Report: 2013 Canary Wharf Jazz Festival

Ian Shaw at 2013 Canary Wharf Jazz Festival 

Sebastian writes:

The first time the free admission Canary Wharf Jazz Festival was held in its current location of Canada Square was in 2009. I went, I saw, and  I WROTE.

Four years later, it has evolved. More people know about it now, but it keeps the same friendly vibe of a festival in a pretty town square in, say Delft, or Vence.  Compared to the early days it now gets much busier earlier in the day, but people are relaxed, there are pushchairs and Baby Bjorns a-plenty.

Jason Rebello. Canary Wharf  2013. Photo credit: Aleatorus

I missed far more than I heard: I caught the sets today, the final day, by Jason Rebello (plus vocalist Joy Rose, Keyboard/pecussion/ singer Xantone Blacq, bassist Alex Davis and drummer Jeremy Stacey.) I reviewed Jason Rebello a couple of weeks ago, and maintain the idea that his re-connection with jazz is clearly a happy one for him. Today he was letting a Mini Moog have the treatment, and got spontaneous and well-deserved applause for it. I'd go further about that re-connection:  the feeling is mutual. A lot of jazz musicians and regular gig-goers had popped into Canary Wharf to listen today, and the reflection that it's great to welcome him back was palpable.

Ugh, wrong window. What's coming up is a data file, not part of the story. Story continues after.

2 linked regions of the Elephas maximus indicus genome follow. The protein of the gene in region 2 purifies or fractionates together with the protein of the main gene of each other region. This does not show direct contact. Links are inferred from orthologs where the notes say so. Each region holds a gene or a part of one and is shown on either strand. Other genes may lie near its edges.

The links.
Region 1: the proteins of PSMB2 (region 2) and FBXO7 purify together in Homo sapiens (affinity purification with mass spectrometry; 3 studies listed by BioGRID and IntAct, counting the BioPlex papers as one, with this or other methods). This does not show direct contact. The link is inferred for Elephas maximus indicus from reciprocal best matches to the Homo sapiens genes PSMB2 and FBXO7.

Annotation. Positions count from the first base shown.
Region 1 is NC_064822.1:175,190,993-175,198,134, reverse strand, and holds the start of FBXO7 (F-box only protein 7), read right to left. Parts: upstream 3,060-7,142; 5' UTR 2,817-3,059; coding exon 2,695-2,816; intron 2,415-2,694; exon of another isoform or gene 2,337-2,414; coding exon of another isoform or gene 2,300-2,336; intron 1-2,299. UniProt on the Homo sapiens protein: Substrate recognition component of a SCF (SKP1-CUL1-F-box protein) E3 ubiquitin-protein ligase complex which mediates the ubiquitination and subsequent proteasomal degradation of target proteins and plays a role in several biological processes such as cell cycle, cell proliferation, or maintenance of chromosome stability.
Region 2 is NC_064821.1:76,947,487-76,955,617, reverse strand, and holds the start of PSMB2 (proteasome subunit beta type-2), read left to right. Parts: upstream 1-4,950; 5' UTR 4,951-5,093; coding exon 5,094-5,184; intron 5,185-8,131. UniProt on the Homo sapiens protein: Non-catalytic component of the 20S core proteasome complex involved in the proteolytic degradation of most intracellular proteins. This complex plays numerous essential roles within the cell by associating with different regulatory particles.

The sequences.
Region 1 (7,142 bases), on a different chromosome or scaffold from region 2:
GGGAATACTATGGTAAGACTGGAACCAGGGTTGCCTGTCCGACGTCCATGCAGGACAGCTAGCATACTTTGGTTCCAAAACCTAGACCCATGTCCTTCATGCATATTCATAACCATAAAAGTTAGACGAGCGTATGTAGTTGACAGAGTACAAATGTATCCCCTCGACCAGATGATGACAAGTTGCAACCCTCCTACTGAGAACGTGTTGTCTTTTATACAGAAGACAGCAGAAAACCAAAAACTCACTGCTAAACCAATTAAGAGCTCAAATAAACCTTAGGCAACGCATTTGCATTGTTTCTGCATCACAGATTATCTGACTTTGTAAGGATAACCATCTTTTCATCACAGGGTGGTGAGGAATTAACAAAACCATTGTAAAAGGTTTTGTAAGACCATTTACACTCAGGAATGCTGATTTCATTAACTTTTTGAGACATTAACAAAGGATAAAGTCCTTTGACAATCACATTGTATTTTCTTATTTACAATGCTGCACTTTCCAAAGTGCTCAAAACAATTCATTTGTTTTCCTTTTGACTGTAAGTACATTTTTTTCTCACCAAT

Joy Rose. Canary Wharf 2013. Photo Credit Paul Wood

Ian Shaw had a top class Frith Street All Stars-ish kind of a band: James Pearson energetic on piano and Fender Rhodes, Geoff Gascoyne the complete pro on electric bass, Dave Ohm ditto at the kit, with Polly Gibbons as popped-in guest vocalist. Ian Shaw was taking the spirits of Joni Mitchell and Van Morrison of the glass walls of the skyscrapers, and really connecting with the audience spread out on the lawn.

The whole vibe is friendly. Peter Conway and team have got this one right.


  1. We did get a different, anonymous perspective from a reader - it found its way as a comment under our 2009 report:

    I disagree about the sound quality -- I found it painfully over-amplified, with excessive bass volume making the bass players sound mediocre while drowning out the piano players. This based on seeing the whole of Zoe Rahman's set and the start of Jason Rebello's (both of which I had been looking forward to).

  2. The sound quality varied, and it also depends a LOT on which bit of the square you sit in. But yes I think there is a tendency for sound engineers to hugely exaggerate the bass in that venue for some reason, for example Puppini Sisters at the City of London Festival on the same stage a few weeks back was so bass heavy that at certain points it was a struggle to hear any harmony. Soweto's great set on Friday night had huge amounts of bass, but you could argue for that being an appropriate decision considering it was predominantly rap - it didn't mask the vocals or drums, there was a large crowd who loved it, and he even made clever references to the bass in his rap. On Saturday afternoon, the bass seemed far more balanced - for example Troyka's set sounded stunningly good!

  3. excellent event. sound at the front was fine until on the Saturday one artist chose to go for volume rather than quality! Camera work was excellent too, very professional